Published

The three main schemes evaluated were the Arson Reduction Teams, Arson Small Grants programme and Grass Fires Initiative. This evaluation aimed to provide evidence of the benefits of the three schemes and evidence on which to guide future arson prevention work.

Overall, the ARTs appeared to be conducting a large amount of arson reduction activity that was in line with good practice. The methods that the ARTs used were also of a high standard. All work was targeted and all teams worked in partnership with appropriate outside agencies, as well as having close working relationships with the FRS and the Police. Good working relationships with the Police were primarily facilitated via a seconded Police Officer in each team. Although the work was of a high standard and in line with good practice, there is limited statistical evidence that the ARTs helped to accelerate the reduction in deliberate fires.

It was not possible to say with certainty why the rate of decline did not accelerate. However it may be that other factors strongly influenced the rate of deliberate fires, namely the rate of job seekers allowance claimants – as a representation of unemployment, mean summer temperature and the price of scrap metal.  There were strong correlations between the latter factors, such as price of scrap metal, which left little variance for an impact on deliberate fires from arson reduction work.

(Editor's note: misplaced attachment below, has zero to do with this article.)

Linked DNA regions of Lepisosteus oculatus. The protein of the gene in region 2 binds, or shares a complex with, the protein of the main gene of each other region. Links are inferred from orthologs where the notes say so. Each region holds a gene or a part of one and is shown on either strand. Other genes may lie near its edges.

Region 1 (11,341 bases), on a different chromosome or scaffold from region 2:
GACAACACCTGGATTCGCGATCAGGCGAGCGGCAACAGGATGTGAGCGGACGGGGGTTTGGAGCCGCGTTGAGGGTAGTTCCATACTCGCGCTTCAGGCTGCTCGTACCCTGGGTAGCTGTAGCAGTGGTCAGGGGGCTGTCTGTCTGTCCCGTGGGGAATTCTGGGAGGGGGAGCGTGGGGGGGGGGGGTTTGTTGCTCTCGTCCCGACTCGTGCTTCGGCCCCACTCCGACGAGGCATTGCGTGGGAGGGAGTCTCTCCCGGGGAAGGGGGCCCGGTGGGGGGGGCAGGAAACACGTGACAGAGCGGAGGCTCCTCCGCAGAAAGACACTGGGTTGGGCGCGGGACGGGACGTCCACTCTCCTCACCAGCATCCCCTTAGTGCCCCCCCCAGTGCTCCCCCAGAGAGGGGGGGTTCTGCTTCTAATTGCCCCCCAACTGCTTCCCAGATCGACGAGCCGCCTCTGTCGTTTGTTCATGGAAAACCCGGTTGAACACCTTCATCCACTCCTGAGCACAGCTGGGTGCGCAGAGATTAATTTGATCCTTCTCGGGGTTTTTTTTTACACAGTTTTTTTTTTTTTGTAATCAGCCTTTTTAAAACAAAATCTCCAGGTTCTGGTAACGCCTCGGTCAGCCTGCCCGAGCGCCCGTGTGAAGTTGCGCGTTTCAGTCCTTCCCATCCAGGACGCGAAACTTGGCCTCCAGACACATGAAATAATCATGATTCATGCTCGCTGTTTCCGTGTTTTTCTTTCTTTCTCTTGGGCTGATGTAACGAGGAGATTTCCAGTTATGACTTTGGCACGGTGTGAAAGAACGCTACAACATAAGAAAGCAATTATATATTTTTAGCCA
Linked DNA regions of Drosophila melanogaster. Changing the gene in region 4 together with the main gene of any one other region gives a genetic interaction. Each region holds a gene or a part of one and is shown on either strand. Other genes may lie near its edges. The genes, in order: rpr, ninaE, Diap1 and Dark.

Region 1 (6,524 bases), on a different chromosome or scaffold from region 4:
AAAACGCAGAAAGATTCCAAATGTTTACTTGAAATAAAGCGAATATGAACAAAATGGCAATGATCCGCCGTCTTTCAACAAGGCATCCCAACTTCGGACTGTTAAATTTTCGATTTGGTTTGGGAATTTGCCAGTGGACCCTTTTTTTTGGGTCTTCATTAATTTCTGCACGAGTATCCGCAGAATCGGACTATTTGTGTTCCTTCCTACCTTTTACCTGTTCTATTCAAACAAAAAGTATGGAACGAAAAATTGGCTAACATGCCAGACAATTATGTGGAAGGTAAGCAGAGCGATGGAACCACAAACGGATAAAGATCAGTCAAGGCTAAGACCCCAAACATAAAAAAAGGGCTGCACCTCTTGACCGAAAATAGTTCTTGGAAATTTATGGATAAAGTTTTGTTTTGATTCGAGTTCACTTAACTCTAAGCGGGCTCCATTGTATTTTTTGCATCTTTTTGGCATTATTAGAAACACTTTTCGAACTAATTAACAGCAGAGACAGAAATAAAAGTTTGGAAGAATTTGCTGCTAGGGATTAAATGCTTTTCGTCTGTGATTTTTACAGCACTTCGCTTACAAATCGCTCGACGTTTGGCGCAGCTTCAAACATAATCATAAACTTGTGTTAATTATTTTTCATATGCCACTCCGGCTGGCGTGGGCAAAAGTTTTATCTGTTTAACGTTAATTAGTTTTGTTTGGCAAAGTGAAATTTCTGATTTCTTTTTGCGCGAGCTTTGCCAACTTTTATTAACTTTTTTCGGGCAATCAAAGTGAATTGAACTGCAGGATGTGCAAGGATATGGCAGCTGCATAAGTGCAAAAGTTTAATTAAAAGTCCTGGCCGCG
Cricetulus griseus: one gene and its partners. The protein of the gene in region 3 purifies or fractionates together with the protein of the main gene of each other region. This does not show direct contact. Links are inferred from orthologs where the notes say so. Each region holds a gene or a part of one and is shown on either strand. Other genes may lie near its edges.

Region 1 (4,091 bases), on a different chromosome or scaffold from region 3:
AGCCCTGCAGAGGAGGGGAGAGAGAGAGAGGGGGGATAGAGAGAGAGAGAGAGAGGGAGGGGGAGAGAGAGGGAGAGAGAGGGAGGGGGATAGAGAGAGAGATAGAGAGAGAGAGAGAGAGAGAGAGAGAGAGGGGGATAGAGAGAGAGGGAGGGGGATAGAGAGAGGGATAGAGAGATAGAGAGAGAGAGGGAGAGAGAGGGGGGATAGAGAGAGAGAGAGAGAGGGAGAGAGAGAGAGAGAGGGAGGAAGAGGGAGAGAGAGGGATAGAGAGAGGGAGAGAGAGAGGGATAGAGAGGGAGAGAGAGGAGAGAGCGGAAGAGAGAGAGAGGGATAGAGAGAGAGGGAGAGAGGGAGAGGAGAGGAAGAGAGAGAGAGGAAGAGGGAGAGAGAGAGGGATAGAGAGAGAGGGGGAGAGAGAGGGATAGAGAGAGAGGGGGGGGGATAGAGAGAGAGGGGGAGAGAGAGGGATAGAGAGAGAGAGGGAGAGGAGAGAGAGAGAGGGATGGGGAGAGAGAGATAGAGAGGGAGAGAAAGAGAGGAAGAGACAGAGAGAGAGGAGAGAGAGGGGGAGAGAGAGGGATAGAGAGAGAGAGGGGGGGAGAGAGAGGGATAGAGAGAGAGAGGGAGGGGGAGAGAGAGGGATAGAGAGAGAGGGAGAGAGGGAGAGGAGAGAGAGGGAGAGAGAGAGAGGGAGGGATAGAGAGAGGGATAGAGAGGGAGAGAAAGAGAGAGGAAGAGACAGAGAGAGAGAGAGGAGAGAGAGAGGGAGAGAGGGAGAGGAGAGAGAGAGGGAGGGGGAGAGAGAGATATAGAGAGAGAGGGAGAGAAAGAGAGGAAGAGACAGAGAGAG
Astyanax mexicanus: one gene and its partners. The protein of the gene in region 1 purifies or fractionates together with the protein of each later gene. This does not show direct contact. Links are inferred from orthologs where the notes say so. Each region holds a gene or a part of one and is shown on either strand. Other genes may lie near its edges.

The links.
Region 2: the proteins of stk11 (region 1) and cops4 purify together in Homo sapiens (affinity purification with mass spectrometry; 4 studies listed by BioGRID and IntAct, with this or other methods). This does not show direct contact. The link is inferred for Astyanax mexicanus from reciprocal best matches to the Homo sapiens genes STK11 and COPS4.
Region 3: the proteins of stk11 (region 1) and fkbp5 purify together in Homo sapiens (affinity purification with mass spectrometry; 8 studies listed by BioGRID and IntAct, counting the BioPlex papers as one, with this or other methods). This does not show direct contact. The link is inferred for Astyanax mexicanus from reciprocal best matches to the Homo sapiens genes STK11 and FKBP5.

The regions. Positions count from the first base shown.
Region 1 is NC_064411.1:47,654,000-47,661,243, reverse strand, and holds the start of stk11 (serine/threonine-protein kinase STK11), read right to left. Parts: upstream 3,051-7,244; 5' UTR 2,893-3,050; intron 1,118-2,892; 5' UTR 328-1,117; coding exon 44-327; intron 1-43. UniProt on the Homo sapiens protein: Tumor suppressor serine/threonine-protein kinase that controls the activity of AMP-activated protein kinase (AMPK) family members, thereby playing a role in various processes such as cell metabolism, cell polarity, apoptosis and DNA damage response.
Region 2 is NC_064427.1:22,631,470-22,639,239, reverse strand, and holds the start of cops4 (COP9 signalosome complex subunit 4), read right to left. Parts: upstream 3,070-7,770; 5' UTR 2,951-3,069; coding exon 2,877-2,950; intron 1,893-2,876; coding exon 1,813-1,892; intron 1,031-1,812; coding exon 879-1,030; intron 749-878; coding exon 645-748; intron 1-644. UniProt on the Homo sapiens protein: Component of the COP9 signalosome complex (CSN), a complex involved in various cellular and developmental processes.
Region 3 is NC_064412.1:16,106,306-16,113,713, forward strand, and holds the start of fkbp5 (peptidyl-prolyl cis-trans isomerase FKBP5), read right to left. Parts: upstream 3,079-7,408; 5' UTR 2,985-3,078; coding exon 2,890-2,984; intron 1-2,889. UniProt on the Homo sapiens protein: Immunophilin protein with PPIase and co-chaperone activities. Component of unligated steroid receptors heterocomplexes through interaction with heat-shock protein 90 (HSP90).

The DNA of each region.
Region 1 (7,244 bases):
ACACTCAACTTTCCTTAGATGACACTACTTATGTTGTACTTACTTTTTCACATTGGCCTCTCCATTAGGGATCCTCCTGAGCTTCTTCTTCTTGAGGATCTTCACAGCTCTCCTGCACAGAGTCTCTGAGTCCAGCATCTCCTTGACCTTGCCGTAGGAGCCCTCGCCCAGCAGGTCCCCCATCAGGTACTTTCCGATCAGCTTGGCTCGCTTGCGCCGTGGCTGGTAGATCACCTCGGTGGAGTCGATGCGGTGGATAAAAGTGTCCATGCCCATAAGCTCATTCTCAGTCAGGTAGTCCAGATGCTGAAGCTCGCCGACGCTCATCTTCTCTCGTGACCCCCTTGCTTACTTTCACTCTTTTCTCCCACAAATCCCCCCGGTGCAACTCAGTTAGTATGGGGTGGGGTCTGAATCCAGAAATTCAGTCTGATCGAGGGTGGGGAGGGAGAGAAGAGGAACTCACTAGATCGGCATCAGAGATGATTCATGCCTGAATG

It was not possible to ascertain whether the amount of arson reduction activity increased or decreased after the launch of the ARTs, because there is very limited activity data available for the period before the launch of the teams with which to compare activity levels after their launch. In addition to this, there were no targets or benchmarks in place to define what was required of the ARTs, against which to later measure their work.

The study identified specific areas for improvement, mainly in terms of monitoring and performance management.

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